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The life cycle of Contracaecum osculatum (Rudolphi, 1802) sensu stricto (Nematoda, Ascaridoidea, Anisakidae) in view of experimental infections
Køie, M.; Fagerholm, H.P. (1995). The life cycle of Contracaecum osculatum (Rudolphi, 1802) sensu stricto (Nematoda, Ascaridoidea, Anisakidae) in view of experimental infections. Parasitol. Res. 81(6): 481-189
In: Parasitology Research. Springer: Berlin; Heidelberg. ISSN 0932-0113, more
Peer reviewed article  

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  • Køie, M.
  • Fagerholm, H.P.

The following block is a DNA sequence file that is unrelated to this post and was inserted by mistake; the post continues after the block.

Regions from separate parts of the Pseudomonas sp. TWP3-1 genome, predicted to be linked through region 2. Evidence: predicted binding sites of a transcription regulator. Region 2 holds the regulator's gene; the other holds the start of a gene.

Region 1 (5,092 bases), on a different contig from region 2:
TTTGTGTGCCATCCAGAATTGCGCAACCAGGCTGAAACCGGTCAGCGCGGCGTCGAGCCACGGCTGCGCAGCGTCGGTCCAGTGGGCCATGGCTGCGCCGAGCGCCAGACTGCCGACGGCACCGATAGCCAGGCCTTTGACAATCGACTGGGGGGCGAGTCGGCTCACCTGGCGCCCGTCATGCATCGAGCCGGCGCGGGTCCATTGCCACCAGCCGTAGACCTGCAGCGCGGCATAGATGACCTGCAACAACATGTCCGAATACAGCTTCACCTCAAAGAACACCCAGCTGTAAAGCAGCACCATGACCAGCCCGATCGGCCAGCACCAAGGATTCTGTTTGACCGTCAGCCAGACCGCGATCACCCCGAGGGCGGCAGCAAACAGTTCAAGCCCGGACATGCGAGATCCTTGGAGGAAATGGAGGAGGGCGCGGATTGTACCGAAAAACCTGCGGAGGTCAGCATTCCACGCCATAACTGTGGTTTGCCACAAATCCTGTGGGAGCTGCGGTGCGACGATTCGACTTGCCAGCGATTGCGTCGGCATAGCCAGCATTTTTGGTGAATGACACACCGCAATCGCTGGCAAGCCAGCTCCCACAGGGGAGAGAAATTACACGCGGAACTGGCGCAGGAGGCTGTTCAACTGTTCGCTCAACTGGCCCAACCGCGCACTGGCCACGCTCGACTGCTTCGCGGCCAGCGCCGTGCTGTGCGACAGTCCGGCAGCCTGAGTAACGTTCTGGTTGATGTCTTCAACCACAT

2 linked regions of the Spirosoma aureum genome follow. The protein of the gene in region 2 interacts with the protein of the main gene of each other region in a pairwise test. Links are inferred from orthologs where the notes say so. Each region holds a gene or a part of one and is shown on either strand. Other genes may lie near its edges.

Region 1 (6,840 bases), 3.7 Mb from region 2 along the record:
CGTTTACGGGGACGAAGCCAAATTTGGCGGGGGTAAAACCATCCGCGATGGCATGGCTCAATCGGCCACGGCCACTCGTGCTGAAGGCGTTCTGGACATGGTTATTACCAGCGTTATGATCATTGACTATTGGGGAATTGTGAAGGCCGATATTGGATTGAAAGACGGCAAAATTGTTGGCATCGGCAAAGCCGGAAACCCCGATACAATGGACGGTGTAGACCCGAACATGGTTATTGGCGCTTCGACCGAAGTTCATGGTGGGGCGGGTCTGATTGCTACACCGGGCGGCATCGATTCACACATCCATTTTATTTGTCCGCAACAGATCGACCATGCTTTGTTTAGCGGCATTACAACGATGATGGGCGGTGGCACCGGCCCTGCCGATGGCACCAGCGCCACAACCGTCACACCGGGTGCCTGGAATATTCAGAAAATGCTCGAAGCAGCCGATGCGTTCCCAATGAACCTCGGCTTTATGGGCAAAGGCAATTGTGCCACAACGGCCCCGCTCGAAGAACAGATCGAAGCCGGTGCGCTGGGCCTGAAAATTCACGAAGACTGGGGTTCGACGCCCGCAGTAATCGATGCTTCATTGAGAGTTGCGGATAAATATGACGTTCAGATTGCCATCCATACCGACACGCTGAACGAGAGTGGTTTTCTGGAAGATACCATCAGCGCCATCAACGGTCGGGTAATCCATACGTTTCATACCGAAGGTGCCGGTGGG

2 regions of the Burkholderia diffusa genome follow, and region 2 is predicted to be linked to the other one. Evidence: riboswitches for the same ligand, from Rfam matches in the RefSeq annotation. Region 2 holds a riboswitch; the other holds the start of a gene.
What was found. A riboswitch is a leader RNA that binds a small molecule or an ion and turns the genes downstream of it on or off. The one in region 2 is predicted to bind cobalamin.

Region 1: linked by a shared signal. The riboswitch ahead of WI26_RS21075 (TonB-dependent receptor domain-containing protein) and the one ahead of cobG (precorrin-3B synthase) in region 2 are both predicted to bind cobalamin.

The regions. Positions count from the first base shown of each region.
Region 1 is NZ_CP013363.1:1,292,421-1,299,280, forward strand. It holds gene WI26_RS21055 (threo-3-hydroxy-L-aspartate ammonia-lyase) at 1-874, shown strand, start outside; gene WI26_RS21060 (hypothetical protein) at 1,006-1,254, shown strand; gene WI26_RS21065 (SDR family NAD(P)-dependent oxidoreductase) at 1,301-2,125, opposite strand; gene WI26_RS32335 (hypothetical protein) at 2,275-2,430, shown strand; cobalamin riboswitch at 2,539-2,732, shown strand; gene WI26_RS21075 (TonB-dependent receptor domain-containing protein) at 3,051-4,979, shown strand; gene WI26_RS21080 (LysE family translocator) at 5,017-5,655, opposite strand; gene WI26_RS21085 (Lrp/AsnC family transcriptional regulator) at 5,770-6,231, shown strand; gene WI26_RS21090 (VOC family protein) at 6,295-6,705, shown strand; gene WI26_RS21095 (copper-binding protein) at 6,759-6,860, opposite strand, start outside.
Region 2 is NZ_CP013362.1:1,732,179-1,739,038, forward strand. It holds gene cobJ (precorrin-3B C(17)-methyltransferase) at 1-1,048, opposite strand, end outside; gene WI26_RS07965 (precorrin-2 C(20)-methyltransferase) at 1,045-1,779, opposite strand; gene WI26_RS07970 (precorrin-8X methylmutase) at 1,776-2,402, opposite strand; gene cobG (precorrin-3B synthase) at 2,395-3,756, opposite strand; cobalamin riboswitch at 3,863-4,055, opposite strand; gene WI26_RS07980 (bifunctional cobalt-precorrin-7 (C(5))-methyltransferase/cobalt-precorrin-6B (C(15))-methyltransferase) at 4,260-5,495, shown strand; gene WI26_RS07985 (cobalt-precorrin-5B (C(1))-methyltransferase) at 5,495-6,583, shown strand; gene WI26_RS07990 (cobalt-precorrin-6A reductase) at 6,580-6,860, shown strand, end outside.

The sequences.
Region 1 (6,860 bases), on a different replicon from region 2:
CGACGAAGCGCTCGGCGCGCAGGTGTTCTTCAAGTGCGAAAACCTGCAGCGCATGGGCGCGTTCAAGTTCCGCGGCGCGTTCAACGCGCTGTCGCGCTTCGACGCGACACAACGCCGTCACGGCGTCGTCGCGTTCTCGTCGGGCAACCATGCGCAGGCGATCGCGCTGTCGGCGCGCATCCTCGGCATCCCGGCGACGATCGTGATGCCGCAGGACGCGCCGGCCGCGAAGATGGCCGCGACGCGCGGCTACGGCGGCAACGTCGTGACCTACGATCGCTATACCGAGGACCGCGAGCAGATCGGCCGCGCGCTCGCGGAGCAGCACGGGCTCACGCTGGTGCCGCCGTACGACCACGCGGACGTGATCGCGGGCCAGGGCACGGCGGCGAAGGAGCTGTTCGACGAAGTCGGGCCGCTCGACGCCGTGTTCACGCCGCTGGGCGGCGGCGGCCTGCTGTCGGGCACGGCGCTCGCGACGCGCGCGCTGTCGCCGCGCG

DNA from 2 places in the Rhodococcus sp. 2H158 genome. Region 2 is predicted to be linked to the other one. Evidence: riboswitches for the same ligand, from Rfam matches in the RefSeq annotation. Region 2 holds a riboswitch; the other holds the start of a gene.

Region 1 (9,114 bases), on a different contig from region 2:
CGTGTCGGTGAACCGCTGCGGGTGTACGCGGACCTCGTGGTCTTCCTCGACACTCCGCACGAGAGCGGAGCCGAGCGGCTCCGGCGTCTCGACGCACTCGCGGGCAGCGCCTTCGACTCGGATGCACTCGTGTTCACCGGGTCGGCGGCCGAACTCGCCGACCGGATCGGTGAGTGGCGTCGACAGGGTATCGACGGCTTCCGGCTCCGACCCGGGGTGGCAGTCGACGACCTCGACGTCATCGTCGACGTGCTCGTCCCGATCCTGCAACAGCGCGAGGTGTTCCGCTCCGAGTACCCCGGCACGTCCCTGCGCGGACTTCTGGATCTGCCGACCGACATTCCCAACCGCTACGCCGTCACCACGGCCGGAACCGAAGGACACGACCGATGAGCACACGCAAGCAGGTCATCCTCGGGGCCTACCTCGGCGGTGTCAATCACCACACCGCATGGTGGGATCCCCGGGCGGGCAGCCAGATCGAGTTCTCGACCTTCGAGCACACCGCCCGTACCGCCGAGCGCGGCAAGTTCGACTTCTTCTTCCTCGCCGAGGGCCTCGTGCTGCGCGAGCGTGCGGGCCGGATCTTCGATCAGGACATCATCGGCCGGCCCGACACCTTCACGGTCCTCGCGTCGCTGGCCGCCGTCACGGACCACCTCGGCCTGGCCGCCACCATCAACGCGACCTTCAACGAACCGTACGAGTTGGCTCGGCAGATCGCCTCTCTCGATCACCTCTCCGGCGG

Hatched, ensheathed third-stage larvae of Contracaecum osculatum, 300-320 mgrm long, were shown to be infective to copepods, to nauplius larvae of Balanus and to small specimens of fishes (sticklebacks, 0-group eelpout). Other fishes such as gobies and small flatfishes became infected by ingesting infected crustaceans. Cod were infected by being given infected small fishes. In the crustacean paratenic hosts, little growth of the larvae occurred, if any. In the liver sinusoids of sticklebacks and gobies the length of most of the unencapsulated third-stage larvae had not even doubled within 6 months of infection. The fate of larvae (max. 2 mm long) given to cod via infected intermediate fish hosts was apparently decided by the size of the larvae only. Small larvae became encapsulated and eventually died in the liver and wall of the gastrointestinal tract. Larger larvae migrated to the liver parenchyma, where some grew to a length of as much as 10 mm. The growth of the larvae in sticklebacks was shown not to be affected by an increase in temperature (infected fish being transferred from 8° to 14° and 20°C), by the intensity of infection and, partly, by the age of infection (e.g some 2-week-old and 6-month-old larvea were of identical size). In the liver and mesentery of plaice the third-stage larvae developed via copepod paratenic hosts to infectivity (i.e. to more than 4 mm in length), showing that the life cycle may be completed with an optional paratenic invertebrate host and only one intermediate fish host. In combination with earlier results showing that the ensheathed third-stage larva (not the second stage) emerges from the egg and with literature data on the occurrence of larvae in fishes and the presence of fourth-stage larvae and adults predominantly in the stomach of grey seals, the life cycle of C. osculatum is shown experimentally for the first time.

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